The Importance of a Diamond's Cut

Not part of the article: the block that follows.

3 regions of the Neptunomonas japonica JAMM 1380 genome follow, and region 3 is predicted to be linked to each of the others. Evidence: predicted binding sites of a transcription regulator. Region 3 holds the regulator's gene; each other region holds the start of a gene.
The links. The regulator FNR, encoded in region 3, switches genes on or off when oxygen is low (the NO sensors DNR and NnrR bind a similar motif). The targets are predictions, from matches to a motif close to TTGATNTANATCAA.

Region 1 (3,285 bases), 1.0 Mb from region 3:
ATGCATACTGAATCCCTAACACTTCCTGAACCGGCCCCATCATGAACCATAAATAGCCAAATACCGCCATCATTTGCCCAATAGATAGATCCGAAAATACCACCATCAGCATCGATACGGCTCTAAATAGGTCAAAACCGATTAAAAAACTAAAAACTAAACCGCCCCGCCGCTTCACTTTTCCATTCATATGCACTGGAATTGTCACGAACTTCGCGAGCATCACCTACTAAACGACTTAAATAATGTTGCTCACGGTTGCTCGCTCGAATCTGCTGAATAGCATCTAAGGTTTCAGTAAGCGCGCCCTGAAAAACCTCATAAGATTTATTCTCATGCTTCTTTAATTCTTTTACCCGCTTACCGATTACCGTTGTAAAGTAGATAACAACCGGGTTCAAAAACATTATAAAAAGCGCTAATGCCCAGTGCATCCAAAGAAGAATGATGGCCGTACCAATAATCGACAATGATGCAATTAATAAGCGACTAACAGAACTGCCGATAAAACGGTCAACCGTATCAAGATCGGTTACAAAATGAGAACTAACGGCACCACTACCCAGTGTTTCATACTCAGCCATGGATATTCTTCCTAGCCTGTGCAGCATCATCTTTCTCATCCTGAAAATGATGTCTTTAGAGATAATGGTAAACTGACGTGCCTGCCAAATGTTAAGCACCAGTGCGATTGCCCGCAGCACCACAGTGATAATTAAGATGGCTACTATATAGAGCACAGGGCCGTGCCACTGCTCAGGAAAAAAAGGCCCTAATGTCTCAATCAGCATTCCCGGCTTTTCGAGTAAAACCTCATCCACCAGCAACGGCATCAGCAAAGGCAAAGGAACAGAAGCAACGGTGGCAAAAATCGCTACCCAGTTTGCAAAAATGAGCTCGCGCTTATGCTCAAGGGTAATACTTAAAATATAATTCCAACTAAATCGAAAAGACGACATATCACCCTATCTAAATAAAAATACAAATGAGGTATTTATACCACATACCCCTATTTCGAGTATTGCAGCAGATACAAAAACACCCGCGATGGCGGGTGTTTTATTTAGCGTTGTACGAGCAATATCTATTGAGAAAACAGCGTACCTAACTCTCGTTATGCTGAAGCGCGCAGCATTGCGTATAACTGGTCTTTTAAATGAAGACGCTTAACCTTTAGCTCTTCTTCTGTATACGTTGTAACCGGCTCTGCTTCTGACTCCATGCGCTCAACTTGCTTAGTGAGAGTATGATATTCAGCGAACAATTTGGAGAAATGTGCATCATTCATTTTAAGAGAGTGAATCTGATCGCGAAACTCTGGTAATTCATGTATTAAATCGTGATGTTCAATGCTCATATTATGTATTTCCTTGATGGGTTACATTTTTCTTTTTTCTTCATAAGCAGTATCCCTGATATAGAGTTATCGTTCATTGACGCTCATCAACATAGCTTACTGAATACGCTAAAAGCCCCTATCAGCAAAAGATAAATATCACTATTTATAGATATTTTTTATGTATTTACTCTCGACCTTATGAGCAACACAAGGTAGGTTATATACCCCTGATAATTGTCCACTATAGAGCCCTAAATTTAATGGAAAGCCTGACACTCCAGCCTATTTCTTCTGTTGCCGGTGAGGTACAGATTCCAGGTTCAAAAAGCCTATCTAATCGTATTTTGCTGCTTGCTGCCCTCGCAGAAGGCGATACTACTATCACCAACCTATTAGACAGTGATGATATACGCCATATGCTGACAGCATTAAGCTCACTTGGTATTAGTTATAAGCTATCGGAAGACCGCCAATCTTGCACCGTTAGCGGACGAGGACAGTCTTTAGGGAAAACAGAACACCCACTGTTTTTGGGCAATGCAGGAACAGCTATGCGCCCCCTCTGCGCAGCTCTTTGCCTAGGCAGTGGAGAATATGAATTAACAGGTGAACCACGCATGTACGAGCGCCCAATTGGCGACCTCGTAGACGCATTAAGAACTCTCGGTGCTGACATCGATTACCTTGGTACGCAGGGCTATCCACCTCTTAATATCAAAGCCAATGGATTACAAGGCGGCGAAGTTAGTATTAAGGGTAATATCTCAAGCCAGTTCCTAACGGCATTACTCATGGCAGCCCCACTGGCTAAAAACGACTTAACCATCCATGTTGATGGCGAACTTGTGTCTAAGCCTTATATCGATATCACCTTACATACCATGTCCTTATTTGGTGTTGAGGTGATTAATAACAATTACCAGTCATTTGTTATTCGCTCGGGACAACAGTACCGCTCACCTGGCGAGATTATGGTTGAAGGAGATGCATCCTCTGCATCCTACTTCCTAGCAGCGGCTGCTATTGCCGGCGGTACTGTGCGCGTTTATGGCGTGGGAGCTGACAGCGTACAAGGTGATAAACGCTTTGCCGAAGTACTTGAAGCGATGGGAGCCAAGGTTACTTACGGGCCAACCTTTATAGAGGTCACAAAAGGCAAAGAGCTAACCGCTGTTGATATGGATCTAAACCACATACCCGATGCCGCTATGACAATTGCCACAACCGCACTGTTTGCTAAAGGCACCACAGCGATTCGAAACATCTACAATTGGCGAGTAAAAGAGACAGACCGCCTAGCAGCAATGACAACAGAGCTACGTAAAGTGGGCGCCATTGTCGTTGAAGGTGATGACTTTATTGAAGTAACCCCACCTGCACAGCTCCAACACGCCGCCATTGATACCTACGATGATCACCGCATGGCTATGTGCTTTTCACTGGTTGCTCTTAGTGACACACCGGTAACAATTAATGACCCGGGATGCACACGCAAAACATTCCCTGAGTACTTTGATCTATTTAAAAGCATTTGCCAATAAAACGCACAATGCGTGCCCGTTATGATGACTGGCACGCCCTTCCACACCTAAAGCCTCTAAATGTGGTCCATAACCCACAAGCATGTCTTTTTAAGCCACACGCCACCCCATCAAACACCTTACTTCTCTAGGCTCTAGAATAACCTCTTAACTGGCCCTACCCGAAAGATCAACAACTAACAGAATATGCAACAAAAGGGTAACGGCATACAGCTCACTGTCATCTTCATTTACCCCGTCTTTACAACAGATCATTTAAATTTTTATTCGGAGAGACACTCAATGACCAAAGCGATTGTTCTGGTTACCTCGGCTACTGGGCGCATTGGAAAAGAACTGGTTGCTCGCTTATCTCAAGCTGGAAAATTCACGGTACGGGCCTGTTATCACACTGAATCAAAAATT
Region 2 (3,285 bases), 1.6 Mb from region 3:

Of the 4 C's used to evaluate a diamond - cut, clarity, color, carat-weight - perhaps the least understood by the general public is cut. After all, even someone looking for the first time at a diamond can often see flaws (which affect clarity), the color, and the relative size of a stone. But, how do you go about evaluating a diamond's cut? It's actually not a difficult concept to grasp, once you learn that cut determines a gem's brilliance (how effectively it reflects light back toward the viewer's eyes). This is the true artistry of a diamond cutter's work. The biggest flawless diamond with the most amazing color can be ruined by a poor cut that dulls its appearance to the naked eye. There are, as you probably already know, many popular diamond cuts. They include: round, oval, marquise, pear, heart, emerald, princess, and radiant. While some cuts (round and radiant) are specifically intended to enhance brilliance, a properly cut diamond of any shape should appear sparkly - not dull - in bright light. There is a lot going on when a diamond cutter does his work, but for a basic understanding, let's concentrate on the three primary aspects: depth, symmetry, and polish. Remember that the main goal when shaping a diamond is to maximize brilliance in the final version. Depth Depth refers to how tall a diamond is from top (called the 'table') to bottom (called the 'culet'). The depth partially determines how the expert cutter will angle the many facets (flat surfaces) as he shapes the stone. Ideally, those facet angles will divert incoming light in such a way that it gets routed down, across, and back up through the diamond. Properly done, the result is brilliance. Poorly done, the light leaks through the bottom and/or the sides of the diamond. Symmetry Symmetry refers to how well the facets (flat surfaces) are aligned. With perfect symmetry, a diamond looks 'whole.' It pleases the eye from any viewing angle. Beyond these overall aesthetic qualities, symmetry plays a big role in brilliance. Misalignment or disproportional cuts will wreak havoc on how light travels through the diamond. Just as with poor depth, poor symmetry will cause a diamond to appear dull. Polish Polish refers to the smoothness of the surface of every facet that is cut into a raw diamond. This part of the diamond cutting process requires the utmost care and attention to minute detail. With modern technology, polish does not vary nearly as much now as it did in years past. Excellent polish greatly enhances a diamond's brilliance because it creates less diffusion as light enters and exits the diamond. Even a diamond with slight depth or symmetry problems will appear brilliant if the polish is of the highest grade. To be sure, a lot more is involved than what's covered here. However, for the average diamond shopper, all you need to know is whether the diamond shines with brilliance or appears dull. Specific cut grading details are issued on most diamonds you'll find being sold in stores or from brokers, if you want the in-depth evaluation for investment purposes. But, for most of us, how the diamond looks in terms of brilliance is the way we evaluate it when deciding to shell out our hard-earned money. Now you know why that diamond sparkles (or doesn't) - it's all in the cut!